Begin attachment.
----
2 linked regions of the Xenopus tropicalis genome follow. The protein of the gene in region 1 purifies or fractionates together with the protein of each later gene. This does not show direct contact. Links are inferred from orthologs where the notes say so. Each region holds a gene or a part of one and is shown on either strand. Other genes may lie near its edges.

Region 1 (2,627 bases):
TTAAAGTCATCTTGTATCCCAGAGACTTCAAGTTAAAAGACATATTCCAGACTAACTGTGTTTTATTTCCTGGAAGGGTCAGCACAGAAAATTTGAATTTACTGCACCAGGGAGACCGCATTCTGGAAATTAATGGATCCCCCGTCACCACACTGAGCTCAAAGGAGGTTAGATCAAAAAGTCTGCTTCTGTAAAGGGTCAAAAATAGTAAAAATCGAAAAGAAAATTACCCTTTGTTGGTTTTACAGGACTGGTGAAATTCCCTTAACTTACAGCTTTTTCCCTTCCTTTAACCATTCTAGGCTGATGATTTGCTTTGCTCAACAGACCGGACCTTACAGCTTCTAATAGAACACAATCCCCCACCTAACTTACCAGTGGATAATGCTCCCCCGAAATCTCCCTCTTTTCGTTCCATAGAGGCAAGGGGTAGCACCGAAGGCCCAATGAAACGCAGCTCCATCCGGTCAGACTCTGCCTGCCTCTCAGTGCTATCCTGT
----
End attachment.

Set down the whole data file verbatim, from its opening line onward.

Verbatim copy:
2 linked regions of the Xenopus tropicalis genome follow. The protein of the gene in region 1 purifies or fractionates together with the protein of each later gene. This does not show direct contact. Links are inferred from orthologs where the notes say so. Each region holds a gene or a part of one and is shown on either strand. Other genes may lie near its edges.

Region 1 (2,627 bases):
TTAAAGTCATCTTGTATCCCAGAGACTTCAAGTTAAAAGACATATTCCAGACTAACTGTGTTTTATTTCCTGGAAGGGTCAGCACAGAAAATTTGAATTTACTGCACCAGGGAGACCGCATTCTGGAAATTAATGGATCCCCCGTCACCACACTGAGCTCAAAGGAGGTTAGATCAAAAAGTCTGCTTCTGTAAAGGGTCAAAAATAGTAAAAATCGAAAAGAAAATTACCCTTTGTTGGTTTTACAGGACTGGTGAAATTCCCTTAACTTACAGCTTTTTCCCTTCCTTTAACCATTCTAGGCTGATGATTTGCTTTGCTCAACAGACCGGACCTTACAGCTTCTAATAGAACACAATCCCCCACCTAACTTACCAGTGGATAATGCTCCCCCGAAATCTCCCTCTTTTCGTTCCATAGAGGCAAGGGGTAGCACCGAAGGCCCAATGAAACGCAGCTCCATCCGGTCAGACTCTGCCTGCCTCTCAGTGCTATCCTGT